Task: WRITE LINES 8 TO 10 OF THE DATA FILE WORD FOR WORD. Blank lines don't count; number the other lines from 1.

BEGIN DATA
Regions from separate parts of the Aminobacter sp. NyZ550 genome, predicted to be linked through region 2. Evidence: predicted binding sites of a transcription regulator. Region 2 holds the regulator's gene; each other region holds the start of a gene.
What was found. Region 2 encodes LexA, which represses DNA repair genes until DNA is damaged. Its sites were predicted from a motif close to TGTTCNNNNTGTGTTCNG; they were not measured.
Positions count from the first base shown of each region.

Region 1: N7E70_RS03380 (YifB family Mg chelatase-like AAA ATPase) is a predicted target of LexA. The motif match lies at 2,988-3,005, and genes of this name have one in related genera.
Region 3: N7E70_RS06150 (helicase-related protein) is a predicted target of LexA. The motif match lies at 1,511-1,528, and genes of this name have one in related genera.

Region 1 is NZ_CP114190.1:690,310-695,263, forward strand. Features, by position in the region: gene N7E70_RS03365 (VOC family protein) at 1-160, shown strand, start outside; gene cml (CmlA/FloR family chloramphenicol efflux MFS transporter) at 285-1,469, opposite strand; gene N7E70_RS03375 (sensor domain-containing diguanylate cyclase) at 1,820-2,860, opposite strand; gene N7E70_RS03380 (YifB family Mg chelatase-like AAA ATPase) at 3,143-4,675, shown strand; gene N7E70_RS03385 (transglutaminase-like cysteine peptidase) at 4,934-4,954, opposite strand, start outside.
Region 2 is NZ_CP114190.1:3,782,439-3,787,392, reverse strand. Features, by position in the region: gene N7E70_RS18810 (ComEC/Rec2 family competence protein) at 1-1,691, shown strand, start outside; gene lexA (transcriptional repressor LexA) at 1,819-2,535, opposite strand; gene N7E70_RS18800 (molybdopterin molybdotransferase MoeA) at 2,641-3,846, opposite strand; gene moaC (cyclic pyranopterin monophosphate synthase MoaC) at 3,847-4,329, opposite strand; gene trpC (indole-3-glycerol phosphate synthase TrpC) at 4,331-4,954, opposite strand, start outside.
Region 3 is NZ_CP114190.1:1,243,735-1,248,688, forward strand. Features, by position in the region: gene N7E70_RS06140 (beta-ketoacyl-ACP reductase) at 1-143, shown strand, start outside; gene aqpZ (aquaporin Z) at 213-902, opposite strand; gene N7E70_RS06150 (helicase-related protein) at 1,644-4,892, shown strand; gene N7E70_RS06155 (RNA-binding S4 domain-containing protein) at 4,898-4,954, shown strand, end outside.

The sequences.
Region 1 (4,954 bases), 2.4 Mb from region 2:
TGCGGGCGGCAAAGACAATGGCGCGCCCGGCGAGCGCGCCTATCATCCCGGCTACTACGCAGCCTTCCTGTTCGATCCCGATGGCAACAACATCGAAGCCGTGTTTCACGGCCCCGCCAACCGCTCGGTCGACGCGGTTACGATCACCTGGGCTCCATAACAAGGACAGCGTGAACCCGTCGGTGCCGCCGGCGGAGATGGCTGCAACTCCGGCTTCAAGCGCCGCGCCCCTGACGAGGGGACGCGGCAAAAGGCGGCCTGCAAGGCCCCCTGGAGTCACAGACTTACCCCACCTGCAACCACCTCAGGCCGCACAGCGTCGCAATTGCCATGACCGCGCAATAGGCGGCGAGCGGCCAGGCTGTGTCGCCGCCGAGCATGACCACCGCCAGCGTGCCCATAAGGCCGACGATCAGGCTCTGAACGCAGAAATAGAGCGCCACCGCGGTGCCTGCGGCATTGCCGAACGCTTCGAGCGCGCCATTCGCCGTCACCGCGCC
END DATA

Region 3 is NZ_CP114190.1:1,243,735-1,248,688, forward strand. Features, by position in the region: gene N7E70_RS06140 (beta-ketoacyl-ACP reductase) at 1-143, shown strand, start outside; gene aqpZ (aquaporin Z) at 213-902, opposite strand; gene N7E70_RS06150 (helicase-related protein) at 1,644-4,892, shown strand; gene N7E70_RS06155 (RNA-binding S4 domain-containing protein) at 4,898-4,954, shown strand, end outside.

The sequences.
Region 1 (4,954 bases), 2.4 Mb from region 2: